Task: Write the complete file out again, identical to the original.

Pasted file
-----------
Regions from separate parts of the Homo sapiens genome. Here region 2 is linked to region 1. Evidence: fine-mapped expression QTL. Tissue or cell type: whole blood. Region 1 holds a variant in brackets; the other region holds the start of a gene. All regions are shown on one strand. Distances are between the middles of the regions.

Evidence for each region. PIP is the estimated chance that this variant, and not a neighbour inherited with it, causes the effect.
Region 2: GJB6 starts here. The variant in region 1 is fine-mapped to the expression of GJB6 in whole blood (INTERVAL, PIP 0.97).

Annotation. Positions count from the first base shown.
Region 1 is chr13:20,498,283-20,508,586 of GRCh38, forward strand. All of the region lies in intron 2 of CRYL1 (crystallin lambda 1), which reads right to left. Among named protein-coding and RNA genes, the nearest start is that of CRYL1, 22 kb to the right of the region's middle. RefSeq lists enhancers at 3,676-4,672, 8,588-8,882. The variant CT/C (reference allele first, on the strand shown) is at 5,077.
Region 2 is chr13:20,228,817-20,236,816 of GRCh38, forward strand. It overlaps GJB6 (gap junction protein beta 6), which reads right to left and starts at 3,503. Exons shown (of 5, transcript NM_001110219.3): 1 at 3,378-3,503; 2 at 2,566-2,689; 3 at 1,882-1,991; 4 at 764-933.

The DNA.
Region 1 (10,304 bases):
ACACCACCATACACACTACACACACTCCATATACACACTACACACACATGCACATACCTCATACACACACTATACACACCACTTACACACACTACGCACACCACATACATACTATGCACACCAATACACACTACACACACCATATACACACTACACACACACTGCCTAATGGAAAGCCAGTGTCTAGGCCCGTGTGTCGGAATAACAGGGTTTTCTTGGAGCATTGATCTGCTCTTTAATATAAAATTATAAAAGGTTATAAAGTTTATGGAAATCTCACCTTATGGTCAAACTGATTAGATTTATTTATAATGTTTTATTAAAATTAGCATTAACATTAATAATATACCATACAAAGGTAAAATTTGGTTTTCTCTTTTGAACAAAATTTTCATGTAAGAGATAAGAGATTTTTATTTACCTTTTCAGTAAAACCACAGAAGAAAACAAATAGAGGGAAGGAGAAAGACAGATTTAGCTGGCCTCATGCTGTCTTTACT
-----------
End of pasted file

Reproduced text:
Regions from separate parts of the Homo sapiens genome. Here region 2 is linked to region 1. Evidence: fine-mapped expression QTL. Tissue or cell type: whole blood. Region 1 holds a variant in brackets; the other region holds the start of a gene. All regions are shown on one strand. Distances are between the middles of the regions.

Evidence for each region. PIP is the estimated chance that this variant, and not a neighbour inherited with it, causes the effect.
Region 2: GJB6 starts here. The variant in region 1 is fine-mapped to the expression of GJB6 in whole blood (INTERVAL, PIP 0.97).

Annotation. Positions count from the first base shown.
Region 1 is chr13:20,498,283-20,508,586 of GRCh38, forward strand. All of the region lies in intron 2 of CRYL1 (crystallin lambda 1), which reads right to left. Among named protein-coding and RNA genes, the nearest start is that of CRYL1, 22 kb to the right of the region's middle. RefSeq lists enhancers at 3,676-4,672, 8,588-8,882. The variant CT/C (reference allele first, on the strand shown) is at 5,077.
Region 2 is chr13:20,228,817-20,236,816 of GRCh38, forward strand. It overlaps GJB6 (gap junction protein beta 6), which reads right to left and starts at 3,503. Exons shown (of 5, transcript NM_001110219.3): 1 at 3,378-3,503; 2 at 2,566-2,689; 3 at 1,882-1,991; 4 at 764-933.

The DNA.
Region 1 (10,304 bases):
ACACCACCATACACACTACACACACTCCATATACACACTACACACACATGCACATACCTCATACACACACTATACACACCACTTACACACACTACGCACACCACATACATACTATGCACACCAATACACACTACACACACCATATACACACTACACACACACTGCCTAATGGAAAGCCAGTGTCTAGGCCCGTGTGTCGGAATAACAGGGTTTTCTTGGAGCATTGATCTGCTCTTTAATATAAAATTATAAAAGGTTATAAAGTTTATGGAAATCTCACCTTATGGTCAAACTGATTAGATTTATTTATAATGTTTTATTAAAATTAGCATTAACATTAATAATATACCATACAAAGGTAAAATTTGGTTTTCTCTTTTGAACAAAATTTTCATGTAAGAGATAAGAGATTTTTATTTACCTTTTCAGTAAAACCACAGAAGAAAACAAATAGAGGGAAGGAGAAAGACAGATTTAGCTGGCCTCATGCTGTCTTTACT